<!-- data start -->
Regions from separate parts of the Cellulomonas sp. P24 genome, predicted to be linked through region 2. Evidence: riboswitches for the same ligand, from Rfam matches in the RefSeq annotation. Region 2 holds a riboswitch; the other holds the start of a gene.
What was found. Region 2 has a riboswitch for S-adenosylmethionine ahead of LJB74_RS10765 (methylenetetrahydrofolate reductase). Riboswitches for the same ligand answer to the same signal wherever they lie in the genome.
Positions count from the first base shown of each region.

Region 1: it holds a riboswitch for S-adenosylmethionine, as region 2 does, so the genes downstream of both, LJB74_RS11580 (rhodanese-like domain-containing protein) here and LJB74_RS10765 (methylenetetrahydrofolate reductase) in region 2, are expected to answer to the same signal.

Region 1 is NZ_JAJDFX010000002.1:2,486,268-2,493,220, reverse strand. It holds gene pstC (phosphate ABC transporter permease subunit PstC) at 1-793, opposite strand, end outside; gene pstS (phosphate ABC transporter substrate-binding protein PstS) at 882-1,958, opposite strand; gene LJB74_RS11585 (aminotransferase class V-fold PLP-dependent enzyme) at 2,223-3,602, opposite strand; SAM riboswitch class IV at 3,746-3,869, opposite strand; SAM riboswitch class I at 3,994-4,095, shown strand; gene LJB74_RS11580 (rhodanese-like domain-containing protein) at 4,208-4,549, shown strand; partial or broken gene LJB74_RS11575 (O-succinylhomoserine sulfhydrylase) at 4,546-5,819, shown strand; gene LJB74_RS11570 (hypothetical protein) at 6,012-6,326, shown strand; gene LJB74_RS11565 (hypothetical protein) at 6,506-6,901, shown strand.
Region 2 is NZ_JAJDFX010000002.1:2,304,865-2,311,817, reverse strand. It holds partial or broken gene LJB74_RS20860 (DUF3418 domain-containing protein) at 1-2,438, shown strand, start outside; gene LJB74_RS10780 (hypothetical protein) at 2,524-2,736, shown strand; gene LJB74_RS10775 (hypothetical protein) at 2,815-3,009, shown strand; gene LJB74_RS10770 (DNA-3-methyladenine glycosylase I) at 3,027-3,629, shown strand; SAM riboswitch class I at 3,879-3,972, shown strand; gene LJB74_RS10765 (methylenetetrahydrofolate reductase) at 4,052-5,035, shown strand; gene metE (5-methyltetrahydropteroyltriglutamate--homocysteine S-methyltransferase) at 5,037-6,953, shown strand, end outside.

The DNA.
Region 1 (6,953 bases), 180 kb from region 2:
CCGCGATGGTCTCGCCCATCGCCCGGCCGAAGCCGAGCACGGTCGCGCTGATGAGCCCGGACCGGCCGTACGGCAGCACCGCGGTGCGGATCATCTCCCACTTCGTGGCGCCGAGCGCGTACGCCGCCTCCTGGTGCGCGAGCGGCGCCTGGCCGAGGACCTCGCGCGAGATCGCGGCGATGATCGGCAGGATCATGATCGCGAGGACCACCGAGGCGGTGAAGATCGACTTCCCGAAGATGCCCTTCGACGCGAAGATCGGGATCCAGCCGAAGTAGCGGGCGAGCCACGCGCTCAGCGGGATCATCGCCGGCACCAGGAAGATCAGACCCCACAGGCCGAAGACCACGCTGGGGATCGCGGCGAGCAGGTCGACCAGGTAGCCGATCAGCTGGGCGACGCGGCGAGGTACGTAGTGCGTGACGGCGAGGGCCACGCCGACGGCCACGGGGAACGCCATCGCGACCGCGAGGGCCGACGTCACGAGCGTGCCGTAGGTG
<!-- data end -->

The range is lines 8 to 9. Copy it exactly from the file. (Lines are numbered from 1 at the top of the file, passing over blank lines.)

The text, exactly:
Region 1 (6,953 bases), 180 kb from region 2:
CCGCGATGGTCTCGCCCATCGCCCGGCCGAAGCCGAGCACGGTCGCGCTGATGAGCCCGGACCGGCCGTACGGCAGCACCGCGGTGCGGATCATCTCCCACTTCGTGGCGCCGAGCGCGTACGCCGCCTCCTGGTGCGCGAGCGGCGCCTGGCCGAGGACCTCGCGCGAGATCGCGGCGATGATCGGCAGGATCATGATCGCGAGGACCACCGAGGCGGTGAAGATCGACTTCCCGAAGATGCCCTTCGACGCGAAGATCGGGATCCAGCCGAAGTAGCGGGCGAGCCACGCGCTCAGCGGGATCATCGCCGGCACCAGGAAGATCAGACCCCACAGGCCGAAGACCACGCTGGGGATCGCGGCGAGCAGGTCGACCAGGTAGCCGATCAGCTGGGCGACGCGGCGAGGTACGTAGTGCGTGACGGCGAGGGCCACGCCGACGGCCACGGGGAACGCCATCGCGACCGCGAGGGCCGACGTCACGAGCGTGCCGTAGGTG